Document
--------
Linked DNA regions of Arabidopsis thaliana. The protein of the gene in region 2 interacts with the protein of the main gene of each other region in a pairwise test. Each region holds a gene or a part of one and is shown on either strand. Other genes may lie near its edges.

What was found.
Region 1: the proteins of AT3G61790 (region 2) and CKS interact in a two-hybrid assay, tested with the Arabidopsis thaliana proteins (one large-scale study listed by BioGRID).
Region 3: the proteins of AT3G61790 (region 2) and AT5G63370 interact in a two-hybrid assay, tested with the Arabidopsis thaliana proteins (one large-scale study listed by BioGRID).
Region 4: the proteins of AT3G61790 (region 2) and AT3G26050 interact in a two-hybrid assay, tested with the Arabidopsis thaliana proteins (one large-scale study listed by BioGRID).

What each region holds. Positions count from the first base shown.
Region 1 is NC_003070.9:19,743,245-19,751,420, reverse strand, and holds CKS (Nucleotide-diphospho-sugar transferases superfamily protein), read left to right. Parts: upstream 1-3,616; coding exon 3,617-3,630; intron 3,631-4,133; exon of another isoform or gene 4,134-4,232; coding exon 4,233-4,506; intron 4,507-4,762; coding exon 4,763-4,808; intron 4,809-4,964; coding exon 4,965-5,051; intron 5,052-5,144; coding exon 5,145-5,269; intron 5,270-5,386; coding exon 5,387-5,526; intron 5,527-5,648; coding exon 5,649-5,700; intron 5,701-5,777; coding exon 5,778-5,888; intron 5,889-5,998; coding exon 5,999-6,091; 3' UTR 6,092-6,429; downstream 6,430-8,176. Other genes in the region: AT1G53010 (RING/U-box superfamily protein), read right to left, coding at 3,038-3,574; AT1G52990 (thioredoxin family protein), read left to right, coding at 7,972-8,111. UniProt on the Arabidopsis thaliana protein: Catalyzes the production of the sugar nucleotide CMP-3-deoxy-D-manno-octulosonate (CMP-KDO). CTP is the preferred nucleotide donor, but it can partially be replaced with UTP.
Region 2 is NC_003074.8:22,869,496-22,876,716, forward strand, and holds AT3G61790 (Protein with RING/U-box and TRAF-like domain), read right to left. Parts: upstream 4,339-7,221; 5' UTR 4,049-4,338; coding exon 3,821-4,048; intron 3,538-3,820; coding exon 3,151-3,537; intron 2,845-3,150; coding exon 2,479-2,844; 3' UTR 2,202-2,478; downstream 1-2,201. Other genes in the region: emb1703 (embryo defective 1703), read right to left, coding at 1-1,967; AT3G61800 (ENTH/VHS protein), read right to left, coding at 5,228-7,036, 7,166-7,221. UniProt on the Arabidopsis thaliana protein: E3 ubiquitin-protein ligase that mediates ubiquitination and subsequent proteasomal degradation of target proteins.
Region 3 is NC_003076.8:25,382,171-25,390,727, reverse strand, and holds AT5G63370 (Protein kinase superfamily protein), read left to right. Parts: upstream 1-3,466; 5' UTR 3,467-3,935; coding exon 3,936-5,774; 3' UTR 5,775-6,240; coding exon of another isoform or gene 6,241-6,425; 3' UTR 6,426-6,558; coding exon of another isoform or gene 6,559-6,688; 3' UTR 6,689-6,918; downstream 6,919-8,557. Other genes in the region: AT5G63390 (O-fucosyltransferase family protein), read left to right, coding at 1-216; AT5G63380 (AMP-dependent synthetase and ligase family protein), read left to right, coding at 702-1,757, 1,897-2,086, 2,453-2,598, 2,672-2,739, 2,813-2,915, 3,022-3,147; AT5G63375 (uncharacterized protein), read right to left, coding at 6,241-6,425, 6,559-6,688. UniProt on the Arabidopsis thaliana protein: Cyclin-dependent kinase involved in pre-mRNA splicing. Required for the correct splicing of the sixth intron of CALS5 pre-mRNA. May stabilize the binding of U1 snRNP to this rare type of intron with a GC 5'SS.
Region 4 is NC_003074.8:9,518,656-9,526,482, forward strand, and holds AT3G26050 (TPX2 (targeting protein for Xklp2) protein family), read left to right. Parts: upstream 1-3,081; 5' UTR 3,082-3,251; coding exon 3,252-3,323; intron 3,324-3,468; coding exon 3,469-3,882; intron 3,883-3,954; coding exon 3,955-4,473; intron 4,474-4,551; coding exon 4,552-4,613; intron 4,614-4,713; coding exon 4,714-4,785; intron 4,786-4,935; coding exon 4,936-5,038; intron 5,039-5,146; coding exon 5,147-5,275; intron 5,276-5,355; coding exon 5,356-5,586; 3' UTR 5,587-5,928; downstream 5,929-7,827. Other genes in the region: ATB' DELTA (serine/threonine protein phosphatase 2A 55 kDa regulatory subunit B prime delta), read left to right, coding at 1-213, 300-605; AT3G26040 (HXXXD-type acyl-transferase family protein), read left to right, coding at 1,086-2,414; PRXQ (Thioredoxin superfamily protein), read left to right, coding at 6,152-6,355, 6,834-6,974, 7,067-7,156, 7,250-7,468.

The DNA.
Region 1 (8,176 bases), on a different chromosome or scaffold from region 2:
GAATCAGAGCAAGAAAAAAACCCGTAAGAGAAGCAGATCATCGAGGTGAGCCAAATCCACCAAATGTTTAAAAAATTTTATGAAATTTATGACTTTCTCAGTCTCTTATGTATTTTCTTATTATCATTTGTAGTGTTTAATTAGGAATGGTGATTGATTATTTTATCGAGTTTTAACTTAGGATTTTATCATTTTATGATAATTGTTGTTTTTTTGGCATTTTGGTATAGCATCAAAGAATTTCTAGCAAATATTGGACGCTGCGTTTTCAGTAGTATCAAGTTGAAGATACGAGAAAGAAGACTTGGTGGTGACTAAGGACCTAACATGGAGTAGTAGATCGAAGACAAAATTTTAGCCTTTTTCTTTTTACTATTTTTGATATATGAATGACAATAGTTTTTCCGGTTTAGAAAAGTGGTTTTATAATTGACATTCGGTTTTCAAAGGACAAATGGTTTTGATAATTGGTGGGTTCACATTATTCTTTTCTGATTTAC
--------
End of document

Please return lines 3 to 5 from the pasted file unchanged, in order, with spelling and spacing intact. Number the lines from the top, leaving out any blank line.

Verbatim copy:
Region 1: the proteins of AT3G61790 (region 2) and CKS interact in a two-hybrid assay, tested with the Arabidopsis thaliana proteins (one large-scale study listed by BioGRID).
Region 3: the proteins of AT3G61790 (region 2) and AT5G63370 interact in a two-hybrid assay, tested with the Arabidopsis thaliana proteins (one large-scale study listed by BioGRID).
Region 4: the proteins of AT3G61790 (region 2) and AT3G26050 interact in a two-hybrid assay, tested with the Arabidopsis thaliana proteins (one large-scale study listed by BioGRID).